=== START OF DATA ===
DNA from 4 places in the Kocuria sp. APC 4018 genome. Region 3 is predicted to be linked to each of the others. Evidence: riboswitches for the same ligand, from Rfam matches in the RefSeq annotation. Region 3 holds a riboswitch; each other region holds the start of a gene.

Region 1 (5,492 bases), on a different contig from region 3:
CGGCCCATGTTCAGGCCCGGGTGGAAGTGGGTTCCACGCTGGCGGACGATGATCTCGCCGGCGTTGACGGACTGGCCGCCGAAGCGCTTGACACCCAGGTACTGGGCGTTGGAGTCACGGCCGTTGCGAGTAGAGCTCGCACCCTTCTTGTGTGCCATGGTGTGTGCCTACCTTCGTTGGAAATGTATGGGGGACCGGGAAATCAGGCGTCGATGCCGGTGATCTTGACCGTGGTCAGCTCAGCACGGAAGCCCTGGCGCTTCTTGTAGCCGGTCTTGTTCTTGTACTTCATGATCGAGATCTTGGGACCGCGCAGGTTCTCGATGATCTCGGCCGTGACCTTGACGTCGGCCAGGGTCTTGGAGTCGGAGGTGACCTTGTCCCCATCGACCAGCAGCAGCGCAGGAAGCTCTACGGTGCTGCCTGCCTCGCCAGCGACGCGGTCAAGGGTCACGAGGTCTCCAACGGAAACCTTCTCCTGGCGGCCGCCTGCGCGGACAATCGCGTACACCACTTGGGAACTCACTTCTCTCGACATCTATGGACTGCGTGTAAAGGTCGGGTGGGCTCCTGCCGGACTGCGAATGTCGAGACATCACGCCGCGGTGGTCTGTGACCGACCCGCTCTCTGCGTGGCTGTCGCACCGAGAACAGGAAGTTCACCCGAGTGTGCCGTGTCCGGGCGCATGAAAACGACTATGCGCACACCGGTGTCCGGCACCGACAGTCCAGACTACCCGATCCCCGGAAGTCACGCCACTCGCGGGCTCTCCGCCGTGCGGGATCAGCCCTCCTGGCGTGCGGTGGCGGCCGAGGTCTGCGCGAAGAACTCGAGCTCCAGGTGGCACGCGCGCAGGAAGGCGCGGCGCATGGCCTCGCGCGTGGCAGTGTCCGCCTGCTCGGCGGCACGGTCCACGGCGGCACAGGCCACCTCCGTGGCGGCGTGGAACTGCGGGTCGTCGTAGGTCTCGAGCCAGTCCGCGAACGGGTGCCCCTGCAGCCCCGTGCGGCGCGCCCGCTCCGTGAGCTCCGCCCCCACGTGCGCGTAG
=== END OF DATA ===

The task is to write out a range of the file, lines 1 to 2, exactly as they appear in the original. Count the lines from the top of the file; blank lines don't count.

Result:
DNA from 4 places in the Kocuria sp. APC 4018 genome. Region 3 is predicted to be linked to each of the others. Evidence: riboswitches for the same ligand, from Rfam matches in the RefSeq annotation. Region 3 holds a riboswitch; each other region holds the start of a gene.

Region 1 (5,492 bases), on a different contig from region 3: